Information, communication and entertainment appliance use - insights from a UK household study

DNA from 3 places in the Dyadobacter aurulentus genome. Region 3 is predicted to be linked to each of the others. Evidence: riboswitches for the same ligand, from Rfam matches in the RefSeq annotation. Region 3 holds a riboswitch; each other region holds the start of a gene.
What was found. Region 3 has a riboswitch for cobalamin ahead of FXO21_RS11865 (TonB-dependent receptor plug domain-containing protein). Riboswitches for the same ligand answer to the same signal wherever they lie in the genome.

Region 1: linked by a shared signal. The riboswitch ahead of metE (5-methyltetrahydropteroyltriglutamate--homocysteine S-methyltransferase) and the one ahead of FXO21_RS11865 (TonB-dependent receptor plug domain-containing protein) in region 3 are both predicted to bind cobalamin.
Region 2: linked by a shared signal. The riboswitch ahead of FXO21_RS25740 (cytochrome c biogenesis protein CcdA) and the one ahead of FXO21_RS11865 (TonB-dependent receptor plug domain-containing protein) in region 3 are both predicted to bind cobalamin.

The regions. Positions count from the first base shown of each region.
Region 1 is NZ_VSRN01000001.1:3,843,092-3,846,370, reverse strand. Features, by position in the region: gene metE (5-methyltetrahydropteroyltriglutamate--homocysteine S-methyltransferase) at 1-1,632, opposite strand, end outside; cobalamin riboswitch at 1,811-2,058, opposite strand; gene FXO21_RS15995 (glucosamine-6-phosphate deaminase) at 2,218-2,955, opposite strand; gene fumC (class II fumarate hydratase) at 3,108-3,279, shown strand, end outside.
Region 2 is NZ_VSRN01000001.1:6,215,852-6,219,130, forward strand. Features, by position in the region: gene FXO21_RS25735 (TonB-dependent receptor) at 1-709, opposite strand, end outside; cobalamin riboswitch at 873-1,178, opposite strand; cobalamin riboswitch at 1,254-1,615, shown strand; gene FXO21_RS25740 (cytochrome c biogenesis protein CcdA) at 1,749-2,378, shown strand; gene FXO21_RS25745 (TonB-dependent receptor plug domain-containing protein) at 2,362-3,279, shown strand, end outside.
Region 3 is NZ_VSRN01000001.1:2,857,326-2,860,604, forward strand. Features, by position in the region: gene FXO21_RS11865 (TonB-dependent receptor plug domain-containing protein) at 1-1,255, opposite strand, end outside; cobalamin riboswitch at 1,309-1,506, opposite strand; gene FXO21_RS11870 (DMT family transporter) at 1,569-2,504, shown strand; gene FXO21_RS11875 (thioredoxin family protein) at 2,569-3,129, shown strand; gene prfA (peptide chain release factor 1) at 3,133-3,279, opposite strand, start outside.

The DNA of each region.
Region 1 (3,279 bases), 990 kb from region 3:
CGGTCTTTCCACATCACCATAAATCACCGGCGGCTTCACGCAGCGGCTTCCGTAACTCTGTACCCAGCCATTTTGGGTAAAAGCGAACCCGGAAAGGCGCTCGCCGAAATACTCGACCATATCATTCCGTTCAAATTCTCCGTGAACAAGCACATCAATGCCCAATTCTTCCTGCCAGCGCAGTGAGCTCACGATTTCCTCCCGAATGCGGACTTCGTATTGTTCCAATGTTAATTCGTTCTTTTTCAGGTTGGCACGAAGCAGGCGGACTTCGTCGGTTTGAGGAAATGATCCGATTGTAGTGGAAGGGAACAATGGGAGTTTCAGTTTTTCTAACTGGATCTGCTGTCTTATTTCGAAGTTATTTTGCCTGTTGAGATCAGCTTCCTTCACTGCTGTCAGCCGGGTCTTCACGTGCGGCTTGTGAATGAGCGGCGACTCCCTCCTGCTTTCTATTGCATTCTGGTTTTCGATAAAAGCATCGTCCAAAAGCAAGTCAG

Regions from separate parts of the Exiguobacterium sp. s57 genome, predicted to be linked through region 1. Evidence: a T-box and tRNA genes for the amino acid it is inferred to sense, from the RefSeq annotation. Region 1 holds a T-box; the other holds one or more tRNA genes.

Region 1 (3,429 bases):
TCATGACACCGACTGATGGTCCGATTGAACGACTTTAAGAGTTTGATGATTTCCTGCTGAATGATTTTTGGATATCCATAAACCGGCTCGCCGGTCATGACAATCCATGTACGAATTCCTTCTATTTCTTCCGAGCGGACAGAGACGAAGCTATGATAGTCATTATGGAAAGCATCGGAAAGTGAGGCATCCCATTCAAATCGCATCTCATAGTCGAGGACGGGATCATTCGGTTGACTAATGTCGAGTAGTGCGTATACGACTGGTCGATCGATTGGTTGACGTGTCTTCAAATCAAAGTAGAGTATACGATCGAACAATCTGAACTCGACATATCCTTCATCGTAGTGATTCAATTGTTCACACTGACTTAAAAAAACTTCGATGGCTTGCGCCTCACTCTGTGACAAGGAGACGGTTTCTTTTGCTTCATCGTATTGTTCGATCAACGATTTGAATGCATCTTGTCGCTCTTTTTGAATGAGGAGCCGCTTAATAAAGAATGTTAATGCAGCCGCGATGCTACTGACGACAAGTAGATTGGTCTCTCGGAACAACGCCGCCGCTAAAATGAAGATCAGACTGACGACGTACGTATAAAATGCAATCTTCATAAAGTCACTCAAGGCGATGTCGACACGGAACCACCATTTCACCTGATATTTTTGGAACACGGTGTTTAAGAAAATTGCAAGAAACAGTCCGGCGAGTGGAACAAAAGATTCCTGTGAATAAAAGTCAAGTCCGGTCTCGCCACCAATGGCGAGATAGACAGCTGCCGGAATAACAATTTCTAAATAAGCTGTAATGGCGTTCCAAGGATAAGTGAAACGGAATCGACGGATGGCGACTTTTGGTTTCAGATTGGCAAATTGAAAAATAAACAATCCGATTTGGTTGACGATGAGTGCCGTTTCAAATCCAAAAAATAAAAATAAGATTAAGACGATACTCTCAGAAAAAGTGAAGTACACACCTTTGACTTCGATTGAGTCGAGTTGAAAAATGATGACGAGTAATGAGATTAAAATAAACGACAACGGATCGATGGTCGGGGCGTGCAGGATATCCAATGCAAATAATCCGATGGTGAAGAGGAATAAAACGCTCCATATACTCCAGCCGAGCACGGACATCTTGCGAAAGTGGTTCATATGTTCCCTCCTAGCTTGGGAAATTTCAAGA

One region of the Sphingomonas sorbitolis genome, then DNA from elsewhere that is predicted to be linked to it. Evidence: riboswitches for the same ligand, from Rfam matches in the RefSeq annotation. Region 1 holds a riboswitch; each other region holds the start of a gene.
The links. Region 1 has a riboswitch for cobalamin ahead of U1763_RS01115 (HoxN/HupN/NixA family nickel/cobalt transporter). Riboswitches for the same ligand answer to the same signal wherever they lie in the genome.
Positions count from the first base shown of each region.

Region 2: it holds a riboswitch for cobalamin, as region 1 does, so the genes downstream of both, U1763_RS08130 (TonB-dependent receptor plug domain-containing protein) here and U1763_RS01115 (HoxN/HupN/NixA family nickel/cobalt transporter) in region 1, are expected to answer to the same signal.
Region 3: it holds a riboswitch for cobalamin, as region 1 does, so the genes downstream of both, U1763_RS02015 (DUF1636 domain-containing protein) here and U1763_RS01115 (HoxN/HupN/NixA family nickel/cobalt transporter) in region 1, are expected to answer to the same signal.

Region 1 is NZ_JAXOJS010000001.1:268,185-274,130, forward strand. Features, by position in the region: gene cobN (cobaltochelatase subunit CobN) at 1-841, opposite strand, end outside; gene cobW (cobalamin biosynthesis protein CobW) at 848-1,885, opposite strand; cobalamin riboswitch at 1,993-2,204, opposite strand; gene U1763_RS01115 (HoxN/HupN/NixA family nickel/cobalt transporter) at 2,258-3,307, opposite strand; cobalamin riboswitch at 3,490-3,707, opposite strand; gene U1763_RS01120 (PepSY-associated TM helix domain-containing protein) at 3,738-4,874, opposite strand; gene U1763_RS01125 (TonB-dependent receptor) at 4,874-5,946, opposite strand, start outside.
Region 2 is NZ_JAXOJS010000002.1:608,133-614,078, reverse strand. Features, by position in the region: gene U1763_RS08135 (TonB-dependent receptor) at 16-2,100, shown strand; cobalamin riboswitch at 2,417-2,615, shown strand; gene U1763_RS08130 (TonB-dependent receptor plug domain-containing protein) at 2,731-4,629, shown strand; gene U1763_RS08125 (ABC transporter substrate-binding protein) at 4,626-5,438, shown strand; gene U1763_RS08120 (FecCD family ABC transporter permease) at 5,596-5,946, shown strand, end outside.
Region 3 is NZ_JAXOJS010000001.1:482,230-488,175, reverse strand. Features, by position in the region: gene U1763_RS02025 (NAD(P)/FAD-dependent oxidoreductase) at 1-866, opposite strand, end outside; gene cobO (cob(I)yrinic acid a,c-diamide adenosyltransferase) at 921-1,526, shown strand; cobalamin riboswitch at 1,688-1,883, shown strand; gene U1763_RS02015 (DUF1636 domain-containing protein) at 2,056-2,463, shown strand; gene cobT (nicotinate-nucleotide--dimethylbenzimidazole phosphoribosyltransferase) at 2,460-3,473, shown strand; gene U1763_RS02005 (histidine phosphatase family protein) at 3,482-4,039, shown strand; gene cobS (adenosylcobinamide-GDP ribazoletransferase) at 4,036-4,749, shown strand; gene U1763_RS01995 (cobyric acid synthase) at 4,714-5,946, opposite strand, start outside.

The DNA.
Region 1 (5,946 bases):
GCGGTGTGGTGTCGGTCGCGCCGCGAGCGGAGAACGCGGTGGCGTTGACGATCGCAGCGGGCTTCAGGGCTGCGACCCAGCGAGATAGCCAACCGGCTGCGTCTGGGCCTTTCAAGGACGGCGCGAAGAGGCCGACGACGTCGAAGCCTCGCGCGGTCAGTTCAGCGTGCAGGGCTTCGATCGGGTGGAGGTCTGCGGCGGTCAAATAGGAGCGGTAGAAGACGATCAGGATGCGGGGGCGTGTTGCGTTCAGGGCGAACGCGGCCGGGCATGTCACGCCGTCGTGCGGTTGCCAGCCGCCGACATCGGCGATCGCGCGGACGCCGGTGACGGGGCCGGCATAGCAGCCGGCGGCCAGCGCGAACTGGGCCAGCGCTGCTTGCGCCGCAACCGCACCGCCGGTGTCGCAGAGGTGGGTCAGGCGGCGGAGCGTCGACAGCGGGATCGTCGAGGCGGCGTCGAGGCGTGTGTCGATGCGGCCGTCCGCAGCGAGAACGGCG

Electricity consumption data for information, communication and entertainment (ICE) appliances (consumer electronics and ICT equipment) were collected from a sample of fourteen UK households to identify patterns of appliance use. Follow-up interviews were also undertaken to explore factors that influenced the electricity consumption recorded. Results support the current consensus that ICE appliance use can be a significant electricity end-use in UK homes, often from standby loads. On average, around 23% of the households’ electricity consumption was from ICE appliance use and around 7% could be attributed to standby power modes. Key appliances that contributed to the sample's average electricity consumption are identified. Inconspicuous electricity consumption from network appliances (e.g. set-top boxes, routers) is an issue of particular concern due to policy gaps. The results support technical interventions, such as the implementation of minimum energy performance standards, and other design measures. Other initiatives are required to influence householder behaviour, such as the expansion of mandatory energy labelling, improved feedback information and the use of behaviour change campaigns.